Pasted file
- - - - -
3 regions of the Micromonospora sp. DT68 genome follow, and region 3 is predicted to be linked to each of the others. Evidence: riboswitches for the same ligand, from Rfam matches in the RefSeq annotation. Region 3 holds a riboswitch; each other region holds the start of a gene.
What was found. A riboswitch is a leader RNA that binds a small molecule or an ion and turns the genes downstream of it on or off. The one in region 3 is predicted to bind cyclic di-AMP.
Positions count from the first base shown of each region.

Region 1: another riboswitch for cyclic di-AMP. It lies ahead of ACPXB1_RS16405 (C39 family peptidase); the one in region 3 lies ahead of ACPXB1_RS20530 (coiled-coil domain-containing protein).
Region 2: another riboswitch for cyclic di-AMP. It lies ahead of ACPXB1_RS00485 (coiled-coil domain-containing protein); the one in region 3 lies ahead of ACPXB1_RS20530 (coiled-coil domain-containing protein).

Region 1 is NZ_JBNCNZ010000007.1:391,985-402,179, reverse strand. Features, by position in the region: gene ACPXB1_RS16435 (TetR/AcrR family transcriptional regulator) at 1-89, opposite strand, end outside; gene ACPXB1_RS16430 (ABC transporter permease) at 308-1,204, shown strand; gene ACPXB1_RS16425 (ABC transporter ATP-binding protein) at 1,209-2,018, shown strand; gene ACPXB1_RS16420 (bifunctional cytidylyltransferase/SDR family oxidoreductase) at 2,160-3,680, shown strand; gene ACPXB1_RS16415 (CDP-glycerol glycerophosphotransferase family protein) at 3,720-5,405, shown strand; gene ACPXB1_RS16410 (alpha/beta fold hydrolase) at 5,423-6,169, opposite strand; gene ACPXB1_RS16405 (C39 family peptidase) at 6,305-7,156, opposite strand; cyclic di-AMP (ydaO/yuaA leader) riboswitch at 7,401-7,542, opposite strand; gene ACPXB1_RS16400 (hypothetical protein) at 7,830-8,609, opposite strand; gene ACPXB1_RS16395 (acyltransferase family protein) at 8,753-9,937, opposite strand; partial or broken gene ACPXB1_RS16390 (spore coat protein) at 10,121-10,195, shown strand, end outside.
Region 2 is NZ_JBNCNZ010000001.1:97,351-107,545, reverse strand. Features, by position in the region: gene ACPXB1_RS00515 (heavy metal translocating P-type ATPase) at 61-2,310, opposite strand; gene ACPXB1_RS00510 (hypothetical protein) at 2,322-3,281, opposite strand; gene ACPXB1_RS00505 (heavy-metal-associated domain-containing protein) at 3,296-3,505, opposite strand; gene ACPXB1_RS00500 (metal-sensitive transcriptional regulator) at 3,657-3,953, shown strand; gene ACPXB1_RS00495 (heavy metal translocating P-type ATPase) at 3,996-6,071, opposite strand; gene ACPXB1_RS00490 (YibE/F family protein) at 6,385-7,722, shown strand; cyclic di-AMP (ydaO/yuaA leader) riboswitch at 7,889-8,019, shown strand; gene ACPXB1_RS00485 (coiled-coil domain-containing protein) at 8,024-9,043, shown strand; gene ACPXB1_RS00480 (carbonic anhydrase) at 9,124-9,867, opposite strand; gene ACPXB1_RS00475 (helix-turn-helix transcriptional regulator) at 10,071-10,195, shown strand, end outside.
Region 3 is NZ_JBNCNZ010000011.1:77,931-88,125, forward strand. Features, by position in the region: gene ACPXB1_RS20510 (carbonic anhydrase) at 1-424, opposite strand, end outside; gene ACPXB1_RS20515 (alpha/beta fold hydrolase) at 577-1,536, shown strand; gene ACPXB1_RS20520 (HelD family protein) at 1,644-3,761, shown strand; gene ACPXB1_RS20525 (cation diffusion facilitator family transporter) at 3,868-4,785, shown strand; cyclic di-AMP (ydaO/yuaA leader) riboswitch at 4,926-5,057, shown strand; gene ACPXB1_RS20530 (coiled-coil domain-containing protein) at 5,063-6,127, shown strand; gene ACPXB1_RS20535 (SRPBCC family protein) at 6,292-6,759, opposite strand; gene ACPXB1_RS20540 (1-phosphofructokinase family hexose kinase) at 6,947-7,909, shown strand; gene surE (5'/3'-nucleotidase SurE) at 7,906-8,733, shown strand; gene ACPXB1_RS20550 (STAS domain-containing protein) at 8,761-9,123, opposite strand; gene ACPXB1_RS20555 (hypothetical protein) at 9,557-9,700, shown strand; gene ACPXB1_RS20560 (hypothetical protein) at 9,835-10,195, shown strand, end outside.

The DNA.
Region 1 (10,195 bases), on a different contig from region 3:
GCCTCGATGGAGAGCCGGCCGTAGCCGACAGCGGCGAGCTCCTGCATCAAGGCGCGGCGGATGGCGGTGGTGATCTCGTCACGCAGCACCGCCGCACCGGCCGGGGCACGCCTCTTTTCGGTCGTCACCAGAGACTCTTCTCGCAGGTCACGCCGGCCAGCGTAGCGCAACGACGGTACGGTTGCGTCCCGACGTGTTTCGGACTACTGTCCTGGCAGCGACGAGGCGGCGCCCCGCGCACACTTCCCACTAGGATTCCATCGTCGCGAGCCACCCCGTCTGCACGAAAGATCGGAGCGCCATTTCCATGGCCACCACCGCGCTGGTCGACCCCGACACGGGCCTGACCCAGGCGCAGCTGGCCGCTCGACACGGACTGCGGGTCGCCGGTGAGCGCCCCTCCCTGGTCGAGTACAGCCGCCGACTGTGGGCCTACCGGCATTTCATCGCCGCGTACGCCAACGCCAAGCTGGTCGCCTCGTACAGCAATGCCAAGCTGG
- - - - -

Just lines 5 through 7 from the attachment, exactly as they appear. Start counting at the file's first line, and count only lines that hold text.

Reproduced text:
Region 2: another riboswitch for cyclic di-AMP. It lies ahead of ACPXB1_RS00485 (coiled-coil domain-containing protein); the one in region 3 lies ahead of ACPXB1_RS20530 (coiled-coil domain-containing protein).

Region 1 is NZ_JBNCNZ010000007.1:391,985-402,179, reverse strand. Features, by position in the region: gene ACPXB1_RS16435 (TetR/AcrR family transcriptional regulator) at 1-89, opposite strand, end outside; gene ACPXB1_RS16430 (ABC transporter permease) at 308-1,204, shown strand; gene ACPXB1_RS16425 (ABC transporter ATP-binding protein) at 1,209-2,018, shown strand; gene ACPXB1_RS16420 (bifunctional cytidylyltransferase/SDR family oxidoreductase) at 2,160-3,680, shown strand; gene ACPXB1_RS16415 (CDP-glycerol glycerophosphotransferase family protein) at 3,720-5,405, shown strand; gene ACPXB1_RS16410 (alpha/beta fold hydrolase) at 5,423-6,169, opposite strand; gene ACPXB1_RS16405 (C39 family peptidase) at 6,305-7,156, opposite strand; cyclic di-AMP (ydaO/yuaA leader) riboswitch at 7,401-7,542, opposite strand; gene ACPXB1_RS16400 (hypothetical protein) at 7,830-8,609, opposite strand; gene ACPXB1_RS16395 (acyltransferase family protein) at 8,753-9,937, opposite strand; partial or broken gene ACPXB1_RS16390 (spore coat protein) at 10,121-10,195, shown strand, end outside.
Region 2 is NZ_JBNCNZ010000001.1:97,351-107,545, reverse strand. Features, by position in the region: gene ACPXB1_RS00515 (heavy metal translocating P-type ATPase) at 61-2,310, opposite strand; gene ACPXB1_RS00510 (hypothetical protein) at 2,322-3,281, opposite strand; gene ACPXB1_RS00505 (heavy-metal-associated domain-containing protein) at 3,296-3,505, opposite strand; gene ACPXB1_RS00500 (metal-sensitive transcriptional regulator) at 3,657-3,953, shown strand; gene ACPXB1_RS00495 (heavy metal translocating P-type ATPase) at 3,996-6,071, opposite strand; gene ACPXB1_RS00490 (YibE/F family protein) at 6,385-7,722, shown strand; cyclic di-AMP (ydaO/yuaA leader) riboswitch at 7,889-8,019, shown strand; gene ACPXB1_RS00485 (coiled-coil domain-containing protein) at 8,024-9,043, shown strand; gene ACPXB1_RS00480 (carbonic anhydrase) at 9,124-9,867, opposite strand; gene ACPXB1_RS00475 (helix-turn-helix transcriptional regulator) at 10,071-10,195, shown strand, end outside.